When I finally scored a sleeper hit with “Mexican Gothic,” you would have thought I’d change my tune and write a sequel to that novel. Settle down, so to speak. But I had been working on a noir set against the background of Mexico’s Dirty War and wouldn’t let go of it. It was not exactly what folks in publishing would have deemed a commercial idea, yet I pushed forth with it.
“Velvet Was the Night” was received well by critics, nabbed a few award nominations and even made President Obama’s recommended reading list this summer. I probably alienated a whole swath of fans with this release. Readers who only knew me for “Mexican Gothic” seemed surprised, as they had expected a horror book. Instead I gave them politics, death squads, a dumpy secretary stuck pet-sitting her neighbor’s cat and a hired goon with a love for rock music, all of them caught in the turbulent summer of 1971.
My most recent novel, “The Daughter of Doctor Moreau,” set in 19th century Yucatán and loosely inspired by H.G. Wells, can be described as a historical drama with an injection of science fiction. Once again, it veers sharply from the horror of “Mexican Gothic.”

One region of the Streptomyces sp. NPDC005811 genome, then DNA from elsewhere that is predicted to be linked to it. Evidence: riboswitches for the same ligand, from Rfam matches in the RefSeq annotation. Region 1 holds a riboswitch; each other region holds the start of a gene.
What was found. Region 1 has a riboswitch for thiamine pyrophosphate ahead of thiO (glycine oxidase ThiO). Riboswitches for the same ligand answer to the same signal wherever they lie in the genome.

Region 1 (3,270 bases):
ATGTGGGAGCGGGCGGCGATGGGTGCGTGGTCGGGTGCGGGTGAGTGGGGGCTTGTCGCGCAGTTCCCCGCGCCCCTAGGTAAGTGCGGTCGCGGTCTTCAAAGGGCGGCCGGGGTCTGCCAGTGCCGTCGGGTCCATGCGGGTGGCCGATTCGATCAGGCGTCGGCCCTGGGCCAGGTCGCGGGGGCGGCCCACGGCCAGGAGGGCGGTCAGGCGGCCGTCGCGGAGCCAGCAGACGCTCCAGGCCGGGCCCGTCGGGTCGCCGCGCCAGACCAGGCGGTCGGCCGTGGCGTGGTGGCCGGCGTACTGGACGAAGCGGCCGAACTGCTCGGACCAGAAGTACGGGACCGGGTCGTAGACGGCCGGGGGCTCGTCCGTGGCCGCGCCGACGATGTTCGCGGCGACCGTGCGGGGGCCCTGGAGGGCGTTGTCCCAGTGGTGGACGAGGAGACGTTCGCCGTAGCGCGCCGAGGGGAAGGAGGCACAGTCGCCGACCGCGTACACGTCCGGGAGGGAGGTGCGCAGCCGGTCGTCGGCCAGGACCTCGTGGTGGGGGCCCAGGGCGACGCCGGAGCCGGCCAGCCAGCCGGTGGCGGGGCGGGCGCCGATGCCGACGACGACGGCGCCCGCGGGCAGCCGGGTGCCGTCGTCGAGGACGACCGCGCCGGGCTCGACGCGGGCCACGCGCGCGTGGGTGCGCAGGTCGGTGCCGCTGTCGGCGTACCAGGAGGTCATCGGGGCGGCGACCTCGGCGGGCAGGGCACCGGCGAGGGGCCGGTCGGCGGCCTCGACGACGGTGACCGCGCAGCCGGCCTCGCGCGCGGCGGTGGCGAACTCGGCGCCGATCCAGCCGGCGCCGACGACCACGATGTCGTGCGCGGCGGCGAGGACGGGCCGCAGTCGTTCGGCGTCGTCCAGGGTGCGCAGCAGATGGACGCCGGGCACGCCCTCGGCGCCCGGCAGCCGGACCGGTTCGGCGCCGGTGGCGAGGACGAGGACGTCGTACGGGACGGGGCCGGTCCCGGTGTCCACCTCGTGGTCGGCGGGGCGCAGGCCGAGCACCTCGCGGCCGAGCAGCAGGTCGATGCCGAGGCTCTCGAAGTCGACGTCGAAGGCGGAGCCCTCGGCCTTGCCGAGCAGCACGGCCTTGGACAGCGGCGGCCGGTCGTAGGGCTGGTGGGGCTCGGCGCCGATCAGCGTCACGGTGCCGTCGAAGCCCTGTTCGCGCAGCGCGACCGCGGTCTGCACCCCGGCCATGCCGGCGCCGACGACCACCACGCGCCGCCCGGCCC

Should I have written something different, then? A sequel to “Mexican Gothic” or even a prequel? That would have been the logical choice, it would have upped the odds of success. I probably would have hated the result.
There are many bumps in the road when you try to switch gears as often as I do. Take the time my friend found my fantasy of manners “The Beautiful Ones” sitting in a bookstore’s horror section. It’s a romance with a sprinkling of magic, more comparable to an old Merchant Ivory costume drama than Stephen King’s “Carrie.” I’m sorry for whomever took it home thinking of blood and guts. And then there was the angry reader who contacted me to demand a refund because my vampire-and-narcos novel “Certain Dark Things” was not a romance but a gritty urban fantasy.
Bestselling novelist Silvia Moreno-Garcia discusses ‘The Daughter of Doctor Moreau’ with Book Club readers.
What has become clear to me over time is that I’m developing a body of work the same way a painter might develop an oeuvre. It’s like trying different materials, brush strokes and colors. Even though it makes it hard to market my books and even though I may puzzle certain readers, there are those readers who enjoy the element of surprise, never quite sure what they might get.
I am determined to continue my genre-shifting. After all, I could have changed my name when I was starting out. I could have become Sylvia Brown and set my work in New York City and written a trilogy. But I didn’t. I decided I wanted to molt and evolve into myself, not become a stranger. So hello, I’m Silvia Moreno-Garcia and I write books. What type of books? That’s a good question.
Book Club: If You Go
When: 6 p.m. PT on Sept. 27
Where: This virtual event will livestream on Twitter, Facebook and YouTube. Get tickets and signed books on Eventbrite.